I don’t know if this makes me part of the “PC Master Race” or if I’m actually going to be doing more things in Windows than playing games. But one thing I’m going to be doing from now on is to keep an open mind about technology. Somehow I went from being interesting in technology and computing as a whole to then thinking Apple products are the only ones worth thinking about. Whereas I’m now starting to realise that products are contextual. And that the quality of a product is contextual, to the use case, users familiarity, price, what downsides a user is willing to put up with, etc.

Maybe this just means that I’m now an Apple user with a gaming PC, or maybe it’s the start of a wider appreciation for technology. I guess I’ll just have to find out.

Introducing the Framework Laptop →

25th February 2021

Nirav Patel, introducing the Framework Laptop:

At Framework, we believe the time has come for consumer electronics products that are designed to last. Founded in San Francisco in 2019, our mission is to empower you with great products you can easily customize, upgrade, and repair, increasing longevity and reducing e-waste in the process.

Today, we are excited to unveil our first product: the Framework Laptop, a thin, lightweight, high-performance 13.5” notebook that can be upgraded, customized, and repaired in ways that no other notebook can.

— Nirav Patel, Introducing the Framework Laptop

As much as I do like a few parts of this laptop:

  • It looks like a Mac.
  • Customisable ports.
  • Easy to replace components.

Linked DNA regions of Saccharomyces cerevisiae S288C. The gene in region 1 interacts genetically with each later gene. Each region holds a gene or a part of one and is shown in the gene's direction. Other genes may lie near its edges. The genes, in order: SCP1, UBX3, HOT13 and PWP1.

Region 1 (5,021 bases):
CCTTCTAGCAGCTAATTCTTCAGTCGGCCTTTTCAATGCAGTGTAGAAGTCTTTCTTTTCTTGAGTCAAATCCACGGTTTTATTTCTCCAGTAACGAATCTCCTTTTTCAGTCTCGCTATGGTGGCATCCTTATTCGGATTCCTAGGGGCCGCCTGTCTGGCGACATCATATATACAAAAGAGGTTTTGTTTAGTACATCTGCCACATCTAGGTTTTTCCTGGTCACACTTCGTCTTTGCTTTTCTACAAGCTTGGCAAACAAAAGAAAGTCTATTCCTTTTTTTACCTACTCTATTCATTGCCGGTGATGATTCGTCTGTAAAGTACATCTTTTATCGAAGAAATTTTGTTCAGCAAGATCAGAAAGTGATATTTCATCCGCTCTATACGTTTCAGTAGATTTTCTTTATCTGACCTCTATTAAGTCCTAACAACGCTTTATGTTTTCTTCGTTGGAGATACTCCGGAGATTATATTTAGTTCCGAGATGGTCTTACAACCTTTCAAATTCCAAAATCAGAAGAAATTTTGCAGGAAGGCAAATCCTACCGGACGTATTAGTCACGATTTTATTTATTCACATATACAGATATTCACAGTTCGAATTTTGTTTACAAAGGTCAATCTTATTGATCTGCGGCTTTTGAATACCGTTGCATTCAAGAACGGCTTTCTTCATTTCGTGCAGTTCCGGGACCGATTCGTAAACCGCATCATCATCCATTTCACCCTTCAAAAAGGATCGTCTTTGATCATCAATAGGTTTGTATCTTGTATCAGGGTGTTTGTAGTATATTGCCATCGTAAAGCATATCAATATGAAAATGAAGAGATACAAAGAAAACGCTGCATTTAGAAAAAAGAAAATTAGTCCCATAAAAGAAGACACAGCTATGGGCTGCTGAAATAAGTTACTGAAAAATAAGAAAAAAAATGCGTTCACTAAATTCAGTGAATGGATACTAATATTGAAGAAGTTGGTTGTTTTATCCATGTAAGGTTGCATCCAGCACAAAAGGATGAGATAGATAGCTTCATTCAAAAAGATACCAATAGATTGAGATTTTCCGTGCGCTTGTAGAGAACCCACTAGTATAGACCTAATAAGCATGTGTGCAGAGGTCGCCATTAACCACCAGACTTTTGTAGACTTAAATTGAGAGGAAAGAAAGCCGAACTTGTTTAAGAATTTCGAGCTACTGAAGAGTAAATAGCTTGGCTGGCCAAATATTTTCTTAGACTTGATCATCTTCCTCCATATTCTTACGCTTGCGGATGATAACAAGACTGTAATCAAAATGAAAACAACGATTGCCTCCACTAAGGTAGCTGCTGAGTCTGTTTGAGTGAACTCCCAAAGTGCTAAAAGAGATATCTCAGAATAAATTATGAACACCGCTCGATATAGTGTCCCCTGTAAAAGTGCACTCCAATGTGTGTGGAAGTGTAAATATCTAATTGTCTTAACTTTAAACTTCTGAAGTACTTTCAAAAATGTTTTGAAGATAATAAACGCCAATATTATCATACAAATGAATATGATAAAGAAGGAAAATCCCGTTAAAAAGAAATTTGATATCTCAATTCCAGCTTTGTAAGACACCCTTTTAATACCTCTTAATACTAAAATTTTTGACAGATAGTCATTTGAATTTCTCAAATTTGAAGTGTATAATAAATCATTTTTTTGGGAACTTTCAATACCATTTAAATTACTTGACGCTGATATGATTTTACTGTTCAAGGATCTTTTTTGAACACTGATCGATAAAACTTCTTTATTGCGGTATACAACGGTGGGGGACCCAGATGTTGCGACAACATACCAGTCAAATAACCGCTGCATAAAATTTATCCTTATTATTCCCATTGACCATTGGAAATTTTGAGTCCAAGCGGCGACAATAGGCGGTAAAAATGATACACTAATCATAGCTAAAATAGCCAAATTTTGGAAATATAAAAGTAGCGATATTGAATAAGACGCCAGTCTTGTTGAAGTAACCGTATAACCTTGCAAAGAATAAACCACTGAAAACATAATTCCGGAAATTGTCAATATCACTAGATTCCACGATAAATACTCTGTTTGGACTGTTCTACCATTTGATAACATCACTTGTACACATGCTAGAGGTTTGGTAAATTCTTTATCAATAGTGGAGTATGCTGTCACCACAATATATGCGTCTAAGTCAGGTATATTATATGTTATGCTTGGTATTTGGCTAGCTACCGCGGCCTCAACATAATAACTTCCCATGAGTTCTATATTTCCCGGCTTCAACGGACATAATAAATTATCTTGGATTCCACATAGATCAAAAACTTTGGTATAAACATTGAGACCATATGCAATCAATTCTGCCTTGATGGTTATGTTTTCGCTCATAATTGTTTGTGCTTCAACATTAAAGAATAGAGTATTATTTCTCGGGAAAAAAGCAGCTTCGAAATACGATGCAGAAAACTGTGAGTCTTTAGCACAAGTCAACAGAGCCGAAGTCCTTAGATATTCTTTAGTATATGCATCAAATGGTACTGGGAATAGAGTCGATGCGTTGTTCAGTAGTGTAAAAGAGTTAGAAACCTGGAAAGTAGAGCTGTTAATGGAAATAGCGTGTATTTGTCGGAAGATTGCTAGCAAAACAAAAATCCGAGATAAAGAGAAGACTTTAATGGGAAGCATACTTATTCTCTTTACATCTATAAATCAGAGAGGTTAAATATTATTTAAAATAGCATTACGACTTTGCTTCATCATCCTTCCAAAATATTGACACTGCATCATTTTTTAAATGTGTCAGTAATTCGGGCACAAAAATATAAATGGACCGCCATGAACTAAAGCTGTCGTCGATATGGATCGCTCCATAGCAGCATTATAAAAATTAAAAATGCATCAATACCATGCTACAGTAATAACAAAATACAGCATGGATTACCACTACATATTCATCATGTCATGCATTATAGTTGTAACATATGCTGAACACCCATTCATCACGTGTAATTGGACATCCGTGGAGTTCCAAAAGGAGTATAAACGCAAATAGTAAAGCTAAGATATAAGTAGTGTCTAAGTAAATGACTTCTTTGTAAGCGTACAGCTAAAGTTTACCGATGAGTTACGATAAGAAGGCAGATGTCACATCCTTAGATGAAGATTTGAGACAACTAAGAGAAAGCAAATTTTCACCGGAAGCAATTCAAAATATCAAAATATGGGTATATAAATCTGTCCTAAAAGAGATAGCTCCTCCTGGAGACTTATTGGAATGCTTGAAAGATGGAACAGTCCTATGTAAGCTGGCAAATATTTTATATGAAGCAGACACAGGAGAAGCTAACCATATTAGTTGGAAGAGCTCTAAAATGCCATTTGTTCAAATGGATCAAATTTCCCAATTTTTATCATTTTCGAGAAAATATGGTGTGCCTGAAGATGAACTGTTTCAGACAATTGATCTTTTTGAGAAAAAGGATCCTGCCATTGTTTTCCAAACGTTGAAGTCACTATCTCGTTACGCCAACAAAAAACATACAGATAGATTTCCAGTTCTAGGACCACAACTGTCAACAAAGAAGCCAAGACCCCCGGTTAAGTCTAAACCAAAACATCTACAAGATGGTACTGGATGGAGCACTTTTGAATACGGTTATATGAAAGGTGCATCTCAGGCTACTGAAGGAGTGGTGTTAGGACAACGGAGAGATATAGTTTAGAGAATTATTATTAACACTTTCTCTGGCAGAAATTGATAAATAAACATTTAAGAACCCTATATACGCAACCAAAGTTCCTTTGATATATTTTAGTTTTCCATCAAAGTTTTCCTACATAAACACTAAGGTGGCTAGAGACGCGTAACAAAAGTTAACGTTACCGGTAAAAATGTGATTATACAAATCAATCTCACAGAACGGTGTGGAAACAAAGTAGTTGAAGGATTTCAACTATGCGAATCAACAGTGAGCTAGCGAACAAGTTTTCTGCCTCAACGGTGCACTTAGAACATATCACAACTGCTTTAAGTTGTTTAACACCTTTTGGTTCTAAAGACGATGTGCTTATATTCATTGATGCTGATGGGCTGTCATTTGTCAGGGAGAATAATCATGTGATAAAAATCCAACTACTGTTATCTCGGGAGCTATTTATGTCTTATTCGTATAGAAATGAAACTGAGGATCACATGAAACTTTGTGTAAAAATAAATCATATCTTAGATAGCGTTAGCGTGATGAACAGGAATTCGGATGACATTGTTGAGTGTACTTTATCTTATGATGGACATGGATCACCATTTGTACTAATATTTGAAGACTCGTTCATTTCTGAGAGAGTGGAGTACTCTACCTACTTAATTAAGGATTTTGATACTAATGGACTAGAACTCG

• An actual good quality webcam.

You are still limited to running Windows or Linux (or maybe it could be a Hackintosh?). And I have no plans to ever own a Windows or Linux machine.

So it's not for me.

But I still think it's a fascinating idea, and I hope it will become a success, because I really like the idea of being able to repair and upgrade your own computer, and at a reasonable cost.

Our Devices Are Accessories to Ourselves

18th February 2021

Accessory
noun

an extra piece of equipment that is useful but not essential or that can be added to something else as a decoration
The Cambridge English Dictionary

When you think of the word “accessory” in the context of technology, you’ll probably be drawn to accessories for various devices. But I think you can apply the word to the devices themselves. Especially to the smartphone. They can be very useful devices, but at the same time are completely non-essential. Although our uses suggest the opposite.

In my opinion, we treat the smartphone too much as our lens through which we see and experience the world. To a point where we forget to see the world through our own eyes.

It might not seem like a problem to most people, using our phones a lot, since they can be fun, and they can also be pretty useful tools. But we can also fall into various traps where we end up doomscrolling for hours on end, where the smartphone has taken control and is now using you. And that’s not going to go well. Because we all know the internet and social networks especially, are simply cesspits of throwaway opinions, misinformation, fuel for confirmation bias, and an endless stream of people wearing digital disguises trying to make themselves look clever or aspirational.

I’ve got a lot of opinions about the various problems with social media, and the effect it has on people, but I’ll have to save that for another day.

I don’t think we should all rush to quit using social media because it can be used in a good way, but we should take a lot of what we find on our devices and the internet with a large grain of salt. Not everything you experience through your devices is indicative of the real world.


This post is part of the warmup week for the March Blogging Challenge, the theme today is Accessories.

Matt D'Avella on Downgrading to a Flip Phone

16th November 2020